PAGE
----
question about npk values on diffrent organic fertz

Discussion in 'Soils, Fertilizers and Composting' started by sir grow a lot, Dec 22, 2008.

  1. sir grow a lot

    sir grow a lot Member

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    hello,

    when I'm browsing around at some garden stores and look at their organic (as well as non-organic) fertz, i see some npk values such as 10-12-8, some 21-15-10, and some .5-.4-.2 etc...

    does this mean the 21-15-10 is, say, stronger than the 10-12-8??

    and what about the .5-.4.-.2?? is this suppose to be a very weak fertilizer? i'd prefer something a bit more powerful.
     
  2. Ron B

    Ron B Paragon of Plants 10 Years

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    Yes, higher number means more. Base which one you select and use on sampling and testing of your soil, as well as what kinds of plants are being fertilized.
     
  3. sir grow a lot

    sir grow a lot Member

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    so would purchasing with an npk value in decimals (this is how most organic ferts are if i remember correctly) be a very low, and almost useless??
     
  4. Ron B

    Ron B Paragon of Plants 10 Years

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    Depends on how much needed to be applied to your soil, and what other benefits the product might provide. Some organic fertilizers are useful primarily for increasing the biological activity in the soil, or supplying some humus-forming materials - as when composted, screened manure is periodically spread over a lawn being fertilized with petrochemical fertilizers.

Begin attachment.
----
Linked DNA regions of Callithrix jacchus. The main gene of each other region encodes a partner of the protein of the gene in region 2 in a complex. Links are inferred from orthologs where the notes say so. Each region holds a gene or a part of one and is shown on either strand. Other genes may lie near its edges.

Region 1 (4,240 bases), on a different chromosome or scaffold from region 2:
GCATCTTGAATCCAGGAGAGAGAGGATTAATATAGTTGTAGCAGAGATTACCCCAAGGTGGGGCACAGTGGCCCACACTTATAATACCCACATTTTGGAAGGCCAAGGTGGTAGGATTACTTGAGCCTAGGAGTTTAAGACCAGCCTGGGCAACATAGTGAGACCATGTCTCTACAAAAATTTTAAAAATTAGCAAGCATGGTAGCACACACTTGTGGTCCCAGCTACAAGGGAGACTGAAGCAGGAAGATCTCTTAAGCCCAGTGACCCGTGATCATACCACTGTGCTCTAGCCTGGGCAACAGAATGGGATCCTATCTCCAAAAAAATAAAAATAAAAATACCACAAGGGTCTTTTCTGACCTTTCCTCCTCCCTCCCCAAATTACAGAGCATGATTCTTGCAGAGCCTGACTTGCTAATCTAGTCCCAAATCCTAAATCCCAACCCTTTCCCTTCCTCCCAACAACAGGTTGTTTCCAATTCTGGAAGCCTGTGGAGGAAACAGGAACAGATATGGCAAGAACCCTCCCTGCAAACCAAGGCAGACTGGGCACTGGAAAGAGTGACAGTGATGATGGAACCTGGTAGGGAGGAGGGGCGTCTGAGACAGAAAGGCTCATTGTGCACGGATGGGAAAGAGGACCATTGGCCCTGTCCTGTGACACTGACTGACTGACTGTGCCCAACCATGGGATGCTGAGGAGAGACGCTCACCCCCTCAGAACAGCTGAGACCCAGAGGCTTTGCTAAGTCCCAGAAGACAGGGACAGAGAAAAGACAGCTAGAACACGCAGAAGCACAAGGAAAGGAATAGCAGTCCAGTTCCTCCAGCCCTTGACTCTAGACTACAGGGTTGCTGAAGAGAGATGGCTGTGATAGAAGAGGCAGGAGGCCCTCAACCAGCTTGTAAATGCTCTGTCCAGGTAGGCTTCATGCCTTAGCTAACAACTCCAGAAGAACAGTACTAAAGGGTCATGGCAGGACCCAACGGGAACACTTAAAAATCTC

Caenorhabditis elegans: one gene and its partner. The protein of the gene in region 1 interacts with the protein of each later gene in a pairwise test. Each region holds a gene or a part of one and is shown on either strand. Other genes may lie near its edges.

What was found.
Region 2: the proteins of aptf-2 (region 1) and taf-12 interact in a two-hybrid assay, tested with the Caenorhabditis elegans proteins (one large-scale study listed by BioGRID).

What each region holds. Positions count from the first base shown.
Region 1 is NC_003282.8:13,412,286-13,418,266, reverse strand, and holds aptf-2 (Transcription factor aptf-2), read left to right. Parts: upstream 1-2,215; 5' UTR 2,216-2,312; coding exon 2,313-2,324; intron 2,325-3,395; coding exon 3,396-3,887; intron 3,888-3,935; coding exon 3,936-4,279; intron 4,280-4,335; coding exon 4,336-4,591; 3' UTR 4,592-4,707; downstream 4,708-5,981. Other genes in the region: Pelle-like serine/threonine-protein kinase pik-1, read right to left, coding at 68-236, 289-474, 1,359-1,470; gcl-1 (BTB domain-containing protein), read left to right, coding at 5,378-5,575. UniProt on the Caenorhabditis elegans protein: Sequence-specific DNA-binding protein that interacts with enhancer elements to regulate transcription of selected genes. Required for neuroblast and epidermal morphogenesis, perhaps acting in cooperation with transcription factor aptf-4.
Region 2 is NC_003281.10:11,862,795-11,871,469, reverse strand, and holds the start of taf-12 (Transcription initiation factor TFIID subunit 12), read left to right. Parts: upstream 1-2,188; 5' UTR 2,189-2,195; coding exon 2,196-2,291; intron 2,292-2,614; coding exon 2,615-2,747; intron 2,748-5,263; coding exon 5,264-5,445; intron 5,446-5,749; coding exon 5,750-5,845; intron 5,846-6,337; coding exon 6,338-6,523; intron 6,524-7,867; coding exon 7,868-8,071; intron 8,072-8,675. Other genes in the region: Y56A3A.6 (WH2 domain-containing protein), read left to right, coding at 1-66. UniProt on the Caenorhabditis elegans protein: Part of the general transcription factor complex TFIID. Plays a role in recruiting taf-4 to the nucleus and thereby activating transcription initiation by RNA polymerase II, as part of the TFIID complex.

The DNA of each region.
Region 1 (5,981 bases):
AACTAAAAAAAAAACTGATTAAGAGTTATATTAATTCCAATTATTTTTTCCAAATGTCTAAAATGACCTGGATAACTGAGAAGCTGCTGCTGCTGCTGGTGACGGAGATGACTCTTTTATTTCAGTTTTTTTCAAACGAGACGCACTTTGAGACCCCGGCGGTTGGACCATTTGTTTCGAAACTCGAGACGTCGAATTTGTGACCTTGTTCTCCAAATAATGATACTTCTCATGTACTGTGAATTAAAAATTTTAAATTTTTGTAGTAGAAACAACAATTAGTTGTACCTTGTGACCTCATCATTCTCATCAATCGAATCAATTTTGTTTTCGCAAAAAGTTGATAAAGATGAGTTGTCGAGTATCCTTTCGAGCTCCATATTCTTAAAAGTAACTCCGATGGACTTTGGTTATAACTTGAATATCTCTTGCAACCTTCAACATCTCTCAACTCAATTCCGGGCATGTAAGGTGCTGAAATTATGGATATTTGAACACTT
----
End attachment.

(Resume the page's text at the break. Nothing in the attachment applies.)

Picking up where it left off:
Before being fertilized your soil starts out with its own combination of mineral elements in specific amounts. Depending somewhat on what plants are to be grown or assisted by fertilization there will be certain amounts of available nutrients you will want to develop and maintain in your soil. Fertilization without a soil test beforehand to get some idea of what the existing situation is can result in over-fertilization which produces unpleasant effects such as nutrient runoff into water systems and even poisoning of the soil. Products containing high amounts of phosphorus in particular seem to be prevalent. If applied to the point of producing a toxicity this very slowly leached mineral can really only be gotten rid of by digging out and replacing the soil in the garden beds.

    There's always a point beyond which more pepper spoils the flavor instead of enhancing it. You have to taste the dish to find out how much to add.
     
  5. sir grow a lot

    sir grow a lot Member

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    i see, thanks for the help Ron :)
     

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